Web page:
City Council on June 24 turned down a compromise between Cincinnati and Hamilton County that would have ended the county’s funding hold on sewer projects, which would have allowed the projects to move forward.
The city and county will now have to rework the terms of the compromise or risk keeping mandated sewer projects unfunded.
The compromise was announced June 21. As a condition, Councilman Chris Seelbach was to convince City Council to repeal so-called “local hire” and “local preference” rules, which require a certain percentage of contractors’ workforce be local residents. But City Council declined to repeal the rules, effectively cutting the compromise short.
On the county’s side, Commissioner Chris Monzel was supposed to ask the Hamilton County Board of Commissioners to repeal a hold on Metropolitan Sewer District projects.
The city, county and their partners are also supposed to work on changing the city’s responsible bidder ordinance before new rules are officially implemented on Aug.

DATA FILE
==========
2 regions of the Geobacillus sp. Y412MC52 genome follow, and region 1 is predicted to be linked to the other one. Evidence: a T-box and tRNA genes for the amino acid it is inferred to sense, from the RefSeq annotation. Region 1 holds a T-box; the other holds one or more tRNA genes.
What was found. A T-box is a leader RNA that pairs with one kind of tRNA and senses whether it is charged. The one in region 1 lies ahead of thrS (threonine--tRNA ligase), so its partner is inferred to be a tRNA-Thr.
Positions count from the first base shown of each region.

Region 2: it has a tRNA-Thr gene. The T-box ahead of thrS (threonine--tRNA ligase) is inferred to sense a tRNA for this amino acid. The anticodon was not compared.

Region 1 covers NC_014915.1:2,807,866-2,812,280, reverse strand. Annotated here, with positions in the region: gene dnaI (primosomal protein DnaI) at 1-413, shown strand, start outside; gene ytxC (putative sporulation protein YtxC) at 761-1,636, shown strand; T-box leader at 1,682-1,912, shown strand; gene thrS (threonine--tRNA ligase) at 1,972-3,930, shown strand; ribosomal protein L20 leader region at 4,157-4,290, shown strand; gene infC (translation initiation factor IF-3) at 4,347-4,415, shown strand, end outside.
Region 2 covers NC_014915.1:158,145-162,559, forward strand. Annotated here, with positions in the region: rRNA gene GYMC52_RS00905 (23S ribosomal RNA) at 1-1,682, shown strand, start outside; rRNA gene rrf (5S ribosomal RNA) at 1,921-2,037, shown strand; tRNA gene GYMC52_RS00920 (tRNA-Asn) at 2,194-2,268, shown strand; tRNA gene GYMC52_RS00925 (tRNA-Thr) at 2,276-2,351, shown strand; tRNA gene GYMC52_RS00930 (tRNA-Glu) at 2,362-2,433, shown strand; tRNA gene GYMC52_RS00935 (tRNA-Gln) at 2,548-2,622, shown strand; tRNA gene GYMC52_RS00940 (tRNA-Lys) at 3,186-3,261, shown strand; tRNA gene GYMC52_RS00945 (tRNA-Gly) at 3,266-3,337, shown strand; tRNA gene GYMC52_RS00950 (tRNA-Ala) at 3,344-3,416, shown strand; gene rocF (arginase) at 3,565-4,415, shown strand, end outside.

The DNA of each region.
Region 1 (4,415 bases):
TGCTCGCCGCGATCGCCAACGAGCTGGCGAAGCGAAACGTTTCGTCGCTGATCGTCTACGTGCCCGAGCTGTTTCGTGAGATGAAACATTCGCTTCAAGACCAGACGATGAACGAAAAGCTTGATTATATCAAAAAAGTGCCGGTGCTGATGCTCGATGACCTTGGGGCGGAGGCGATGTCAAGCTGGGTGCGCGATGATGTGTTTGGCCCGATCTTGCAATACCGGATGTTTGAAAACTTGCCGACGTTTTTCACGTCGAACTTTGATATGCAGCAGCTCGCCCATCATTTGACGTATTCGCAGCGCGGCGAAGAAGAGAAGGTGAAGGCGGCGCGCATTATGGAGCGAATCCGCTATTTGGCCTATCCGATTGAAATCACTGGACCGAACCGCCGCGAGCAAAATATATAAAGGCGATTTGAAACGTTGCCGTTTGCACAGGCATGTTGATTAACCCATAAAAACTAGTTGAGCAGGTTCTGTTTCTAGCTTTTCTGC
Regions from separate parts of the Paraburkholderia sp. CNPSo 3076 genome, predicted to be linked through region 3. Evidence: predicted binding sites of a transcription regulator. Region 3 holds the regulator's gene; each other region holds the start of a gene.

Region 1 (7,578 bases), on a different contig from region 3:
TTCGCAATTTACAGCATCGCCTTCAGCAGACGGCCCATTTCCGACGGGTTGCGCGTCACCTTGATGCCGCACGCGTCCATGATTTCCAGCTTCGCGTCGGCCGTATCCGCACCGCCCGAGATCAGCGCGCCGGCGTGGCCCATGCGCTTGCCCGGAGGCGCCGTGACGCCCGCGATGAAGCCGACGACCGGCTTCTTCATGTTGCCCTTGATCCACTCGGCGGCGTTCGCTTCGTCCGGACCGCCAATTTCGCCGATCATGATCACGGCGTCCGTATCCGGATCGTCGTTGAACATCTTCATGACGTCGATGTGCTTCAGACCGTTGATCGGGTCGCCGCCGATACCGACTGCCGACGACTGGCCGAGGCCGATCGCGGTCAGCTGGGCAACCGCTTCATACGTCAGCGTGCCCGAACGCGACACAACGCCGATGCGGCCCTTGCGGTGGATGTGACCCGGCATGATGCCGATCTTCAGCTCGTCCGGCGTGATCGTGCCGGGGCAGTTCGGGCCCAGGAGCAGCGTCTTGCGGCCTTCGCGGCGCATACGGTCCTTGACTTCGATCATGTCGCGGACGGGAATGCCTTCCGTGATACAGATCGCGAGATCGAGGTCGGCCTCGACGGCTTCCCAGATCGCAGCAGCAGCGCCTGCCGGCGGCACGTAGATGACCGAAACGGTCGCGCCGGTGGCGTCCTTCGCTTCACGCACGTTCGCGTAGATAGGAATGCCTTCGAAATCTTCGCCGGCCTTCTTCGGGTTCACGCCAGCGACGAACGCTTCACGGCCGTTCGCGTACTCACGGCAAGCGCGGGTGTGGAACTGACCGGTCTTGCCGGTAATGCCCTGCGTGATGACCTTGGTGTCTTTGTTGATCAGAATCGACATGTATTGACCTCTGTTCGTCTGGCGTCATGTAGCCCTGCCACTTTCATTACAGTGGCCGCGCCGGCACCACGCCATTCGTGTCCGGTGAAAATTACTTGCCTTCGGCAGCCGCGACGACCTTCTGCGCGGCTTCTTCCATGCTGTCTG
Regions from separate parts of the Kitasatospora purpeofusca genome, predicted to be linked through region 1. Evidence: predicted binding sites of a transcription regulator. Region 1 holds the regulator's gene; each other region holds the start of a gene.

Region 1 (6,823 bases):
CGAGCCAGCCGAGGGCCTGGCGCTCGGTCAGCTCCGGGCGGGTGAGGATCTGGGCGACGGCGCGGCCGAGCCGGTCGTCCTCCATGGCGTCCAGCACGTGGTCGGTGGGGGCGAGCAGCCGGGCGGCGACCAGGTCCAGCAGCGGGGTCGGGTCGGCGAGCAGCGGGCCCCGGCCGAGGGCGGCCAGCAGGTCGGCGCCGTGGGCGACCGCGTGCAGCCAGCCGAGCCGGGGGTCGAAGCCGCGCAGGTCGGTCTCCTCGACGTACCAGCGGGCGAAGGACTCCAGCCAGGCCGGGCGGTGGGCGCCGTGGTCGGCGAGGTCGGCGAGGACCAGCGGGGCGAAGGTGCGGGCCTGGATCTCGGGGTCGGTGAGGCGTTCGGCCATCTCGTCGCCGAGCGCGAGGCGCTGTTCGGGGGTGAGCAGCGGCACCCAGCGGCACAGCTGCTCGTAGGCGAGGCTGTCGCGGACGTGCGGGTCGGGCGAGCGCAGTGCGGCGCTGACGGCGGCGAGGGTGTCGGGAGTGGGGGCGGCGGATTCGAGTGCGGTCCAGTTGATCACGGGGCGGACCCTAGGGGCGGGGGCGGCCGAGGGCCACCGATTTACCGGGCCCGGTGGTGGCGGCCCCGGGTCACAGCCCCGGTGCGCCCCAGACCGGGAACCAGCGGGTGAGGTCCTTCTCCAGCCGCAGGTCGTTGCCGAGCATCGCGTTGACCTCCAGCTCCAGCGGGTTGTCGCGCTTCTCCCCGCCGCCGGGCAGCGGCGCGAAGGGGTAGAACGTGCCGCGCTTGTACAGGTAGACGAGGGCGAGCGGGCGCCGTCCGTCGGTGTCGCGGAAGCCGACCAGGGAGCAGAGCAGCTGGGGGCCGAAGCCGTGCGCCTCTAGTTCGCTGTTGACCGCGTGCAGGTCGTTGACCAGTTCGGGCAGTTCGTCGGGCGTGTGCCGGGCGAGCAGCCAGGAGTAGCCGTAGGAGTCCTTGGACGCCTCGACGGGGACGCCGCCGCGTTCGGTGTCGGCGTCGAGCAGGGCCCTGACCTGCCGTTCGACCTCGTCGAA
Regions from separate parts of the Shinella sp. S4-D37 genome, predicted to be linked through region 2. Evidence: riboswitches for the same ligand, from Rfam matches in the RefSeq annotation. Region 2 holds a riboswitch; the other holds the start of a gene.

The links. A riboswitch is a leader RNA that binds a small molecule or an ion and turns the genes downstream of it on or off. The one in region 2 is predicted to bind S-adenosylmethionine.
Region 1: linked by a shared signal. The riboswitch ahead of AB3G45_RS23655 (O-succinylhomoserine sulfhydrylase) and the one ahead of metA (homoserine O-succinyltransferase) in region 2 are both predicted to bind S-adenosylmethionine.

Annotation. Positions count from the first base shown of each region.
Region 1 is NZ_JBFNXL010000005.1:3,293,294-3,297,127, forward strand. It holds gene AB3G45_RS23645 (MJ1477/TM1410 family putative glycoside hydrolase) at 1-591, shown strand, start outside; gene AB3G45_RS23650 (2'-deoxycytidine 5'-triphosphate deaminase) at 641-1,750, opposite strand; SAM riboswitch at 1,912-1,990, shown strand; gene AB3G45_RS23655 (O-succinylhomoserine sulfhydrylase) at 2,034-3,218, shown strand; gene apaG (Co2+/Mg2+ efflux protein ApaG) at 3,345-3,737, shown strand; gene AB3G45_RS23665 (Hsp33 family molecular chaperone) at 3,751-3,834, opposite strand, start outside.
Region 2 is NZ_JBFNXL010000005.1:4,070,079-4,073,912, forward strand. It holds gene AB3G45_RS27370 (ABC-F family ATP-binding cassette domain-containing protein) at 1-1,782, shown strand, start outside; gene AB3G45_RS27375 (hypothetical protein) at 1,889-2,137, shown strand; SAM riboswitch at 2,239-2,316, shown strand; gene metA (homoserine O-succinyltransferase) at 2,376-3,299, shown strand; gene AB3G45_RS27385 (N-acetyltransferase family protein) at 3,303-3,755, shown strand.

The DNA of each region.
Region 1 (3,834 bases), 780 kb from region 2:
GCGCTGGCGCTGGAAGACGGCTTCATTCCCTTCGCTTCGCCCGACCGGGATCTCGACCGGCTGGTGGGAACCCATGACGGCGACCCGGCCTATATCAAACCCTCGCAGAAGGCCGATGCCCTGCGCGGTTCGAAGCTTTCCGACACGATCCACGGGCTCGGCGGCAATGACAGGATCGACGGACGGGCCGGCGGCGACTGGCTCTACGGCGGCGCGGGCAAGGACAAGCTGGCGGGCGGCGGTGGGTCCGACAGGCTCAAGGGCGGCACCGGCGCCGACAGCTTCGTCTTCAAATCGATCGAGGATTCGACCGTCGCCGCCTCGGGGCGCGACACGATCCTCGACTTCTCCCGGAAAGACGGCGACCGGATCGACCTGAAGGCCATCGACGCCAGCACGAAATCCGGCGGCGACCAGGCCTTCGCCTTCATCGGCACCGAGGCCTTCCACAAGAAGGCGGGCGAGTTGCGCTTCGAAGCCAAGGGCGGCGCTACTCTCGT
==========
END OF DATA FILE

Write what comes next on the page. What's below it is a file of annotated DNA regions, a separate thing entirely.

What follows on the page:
Under the current language, the ordinance forces MSD contractors to establish specifically accredited apprenticeship programs and put money — based on labor costs — toward a pre-apprenticeship fund.
The city argues the programs will help create local jobs and train local workers, but the county claims the rules favor unions and impose extra costs on MSD projects.
Meanwhile, MSD is facing pressure from the federal government to comply with a mandate to retrofit and replace Cincinnati’s sewers. MSD estimates the project will cost $3.2 billion over 15 to 20 years, making it one of the largest infrastructure projects in Cincinnati’s history.
But the project was effectively halted by the funding hold, which forced the city and county to hastily work out a compromise.
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